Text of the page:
IATA’s Fuel Quality Pool (IFQP) was inaugurated more than a decade ago, and has 88 members and about 160 inspectors.
As of November 2011, the group had conducted more than 7,000 facility reports: 710 in 2011 alone. It covers about 1,400 airports worldwide.
The IFQP Chairman, Kevin Flick, who is also responsible for Fuel Technical Services at UPS, says there are considerable new programs in place to boost IFQP’s work. “IFQP is adapting to mandated programs from ICAO,” he says. “The most significant of all of these changes is the implementation of a safety management system. The FAA and EASA have issued directives ordering the implementation of these programs by 2015 at the latest.”
Additionally, results from IFQP audits are being fed into a database with the aim of identifying trends and improving training. The idea is to fix problems at a base level so the work actually cures a problem rather than simply dealing with a symptom.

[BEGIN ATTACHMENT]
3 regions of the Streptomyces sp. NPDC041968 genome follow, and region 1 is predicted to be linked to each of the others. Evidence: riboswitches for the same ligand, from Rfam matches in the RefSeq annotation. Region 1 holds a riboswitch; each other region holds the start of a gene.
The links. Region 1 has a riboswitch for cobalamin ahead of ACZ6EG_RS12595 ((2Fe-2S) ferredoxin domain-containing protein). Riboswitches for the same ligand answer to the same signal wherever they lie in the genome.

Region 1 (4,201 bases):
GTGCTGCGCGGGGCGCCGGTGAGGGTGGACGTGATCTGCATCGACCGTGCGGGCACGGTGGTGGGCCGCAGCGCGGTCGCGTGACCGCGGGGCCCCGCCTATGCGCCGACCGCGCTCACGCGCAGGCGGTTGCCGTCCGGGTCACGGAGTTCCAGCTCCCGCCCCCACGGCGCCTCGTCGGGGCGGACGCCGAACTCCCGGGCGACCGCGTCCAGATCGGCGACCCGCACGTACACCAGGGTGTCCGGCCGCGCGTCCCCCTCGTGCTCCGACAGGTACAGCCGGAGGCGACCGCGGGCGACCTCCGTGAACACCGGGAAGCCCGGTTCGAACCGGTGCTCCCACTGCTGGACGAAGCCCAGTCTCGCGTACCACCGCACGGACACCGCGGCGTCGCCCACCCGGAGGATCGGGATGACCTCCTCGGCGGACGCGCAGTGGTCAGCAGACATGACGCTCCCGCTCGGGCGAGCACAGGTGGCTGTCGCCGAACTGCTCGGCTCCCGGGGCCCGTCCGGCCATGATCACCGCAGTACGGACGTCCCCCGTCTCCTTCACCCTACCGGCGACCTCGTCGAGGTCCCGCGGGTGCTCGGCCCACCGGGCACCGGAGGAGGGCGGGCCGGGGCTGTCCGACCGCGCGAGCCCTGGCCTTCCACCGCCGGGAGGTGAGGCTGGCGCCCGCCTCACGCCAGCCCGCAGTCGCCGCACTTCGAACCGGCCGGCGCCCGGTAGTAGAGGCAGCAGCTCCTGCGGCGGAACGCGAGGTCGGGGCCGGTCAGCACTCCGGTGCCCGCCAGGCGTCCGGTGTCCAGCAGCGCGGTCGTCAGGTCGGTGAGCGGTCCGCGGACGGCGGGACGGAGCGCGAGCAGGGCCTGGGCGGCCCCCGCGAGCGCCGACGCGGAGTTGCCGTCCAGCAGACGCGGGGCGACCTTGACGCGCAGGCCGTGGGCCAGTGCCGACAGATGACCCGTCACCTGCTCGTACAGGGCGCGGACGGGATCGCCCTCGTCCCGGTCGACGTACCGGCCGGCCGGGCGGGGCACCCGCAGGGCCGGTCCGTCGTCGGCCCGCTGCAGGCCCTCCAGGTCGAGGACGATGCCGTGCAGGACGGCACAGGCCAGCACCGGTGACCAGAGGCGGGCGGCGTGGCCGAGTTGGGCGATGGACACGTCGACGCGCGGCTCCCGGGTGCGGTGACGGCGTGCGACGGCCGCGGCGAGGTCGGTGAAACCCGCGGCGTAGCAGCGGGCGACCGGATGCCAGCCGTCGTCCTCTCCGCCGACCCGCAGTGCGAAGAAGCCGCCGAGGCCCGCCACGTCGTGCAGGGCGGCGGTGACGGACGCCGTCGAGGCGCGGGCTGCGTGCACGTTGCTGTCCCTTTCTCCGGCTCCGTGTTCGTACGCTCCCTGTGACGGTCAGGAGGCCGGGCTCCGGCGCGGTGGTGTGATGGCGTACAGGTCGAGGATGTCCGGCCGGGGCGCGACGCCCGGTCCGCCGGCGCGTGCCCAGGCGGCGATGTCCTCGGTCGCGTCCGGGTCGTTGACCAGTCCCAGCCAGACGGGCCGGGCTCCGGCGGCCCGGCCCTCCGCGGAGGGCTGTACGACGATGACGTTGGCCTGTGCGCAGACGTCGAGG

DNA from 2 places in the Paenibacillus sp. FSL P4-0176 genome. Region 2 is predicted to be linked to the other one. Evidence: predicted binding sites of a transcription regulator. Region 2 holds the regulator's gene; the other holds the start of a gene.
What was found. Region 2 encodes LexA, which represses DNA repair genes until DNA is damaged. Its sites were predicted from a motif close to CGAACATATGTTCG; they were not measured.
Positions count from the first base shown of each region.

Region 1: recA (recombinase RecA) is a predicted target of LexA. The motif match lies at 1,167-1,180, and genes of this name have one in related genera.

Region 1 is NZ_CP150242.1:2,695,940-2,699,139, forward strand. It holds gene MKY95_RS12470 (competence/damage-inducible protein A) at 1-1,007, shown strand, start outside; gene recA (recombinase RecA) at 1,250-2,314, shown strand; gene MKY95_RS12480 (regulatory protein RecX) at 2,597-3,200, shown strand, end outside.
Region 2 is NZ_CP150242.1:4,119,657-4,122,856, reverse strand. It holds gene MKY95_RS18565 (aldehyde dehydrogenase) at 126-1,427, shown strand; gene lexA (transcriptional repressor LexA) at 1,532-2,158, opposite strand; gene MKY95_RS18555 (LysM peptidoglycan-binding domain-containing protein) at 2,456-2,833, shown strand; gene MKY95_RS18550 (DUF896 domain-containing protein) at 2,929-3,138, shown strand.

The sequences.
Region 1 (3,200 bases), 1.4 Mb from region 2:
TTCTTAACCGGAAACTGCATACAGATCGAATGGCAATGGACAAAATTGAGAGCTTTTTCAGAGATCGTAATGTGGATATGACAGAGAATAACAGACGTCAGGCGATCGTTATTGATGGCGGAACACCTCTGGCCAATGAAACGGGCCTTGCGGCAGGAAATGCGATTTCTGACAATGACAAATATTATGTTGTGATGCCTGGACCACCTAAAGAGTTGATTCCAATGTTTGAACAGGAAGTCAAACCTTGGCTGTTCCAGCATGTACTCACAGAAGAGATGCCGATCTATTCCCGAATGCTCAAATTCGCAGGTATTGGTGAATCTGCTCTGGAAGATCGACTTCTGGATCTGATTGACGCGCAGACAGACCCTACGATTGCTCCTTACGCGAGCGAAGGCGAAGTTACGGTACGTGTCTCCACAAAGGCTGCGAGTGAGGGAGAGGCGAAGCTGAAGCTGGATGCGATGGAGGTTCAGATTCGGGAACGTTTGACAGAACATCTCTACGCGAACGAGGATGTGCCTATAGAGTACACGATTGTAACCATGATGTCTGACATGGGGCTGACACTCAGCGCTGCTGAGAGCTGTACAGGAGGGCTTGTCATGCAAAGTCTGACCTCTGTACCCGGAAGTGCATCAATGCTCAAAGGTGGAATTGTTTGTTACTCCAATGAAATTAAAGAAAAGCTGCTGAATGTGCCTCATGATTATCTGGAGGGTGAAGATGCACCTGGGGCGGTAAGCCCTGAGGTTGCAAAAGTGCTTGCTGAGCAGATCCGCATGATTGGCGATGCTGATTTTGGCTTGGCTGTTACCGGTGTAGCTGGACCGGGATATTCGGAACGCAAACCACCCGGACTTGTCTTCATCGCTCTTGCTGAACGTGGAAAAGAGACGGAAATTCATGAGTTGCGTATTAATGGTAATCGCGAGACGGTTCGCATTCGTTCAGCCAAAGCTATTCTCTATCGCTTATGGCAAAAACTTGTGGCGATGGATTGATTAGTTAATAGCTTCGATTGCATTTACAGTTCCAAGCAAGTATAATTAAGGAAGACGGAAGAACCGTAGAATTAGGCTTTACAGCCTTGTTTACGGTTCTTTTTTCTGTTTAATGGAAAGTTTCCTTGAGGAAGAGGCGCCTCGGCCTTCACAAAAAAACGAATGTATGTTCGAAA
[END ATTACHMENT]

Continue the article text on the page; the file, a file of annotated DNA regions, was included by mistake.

This good work is only the beginning, however. IFQP is expanding in the key markets of China and Russia, where the group has not only been invited to improve training but also to consult on improvements to infrastructure and equipment. As traffic grows, airlines can be confident that the fuel, facility, or equipment is of international standard. “It is this type of cooperation that is making IFQP successful,” says Flick.
The Chairman says the result is a tribute to the hard work put in by the present IFQP structure. He notes, however, that IFQP would ideally have a much bigger membership to get the most out of these ideas. “It is our goal to have more members so that airlines see and appreciate the value we bring.”
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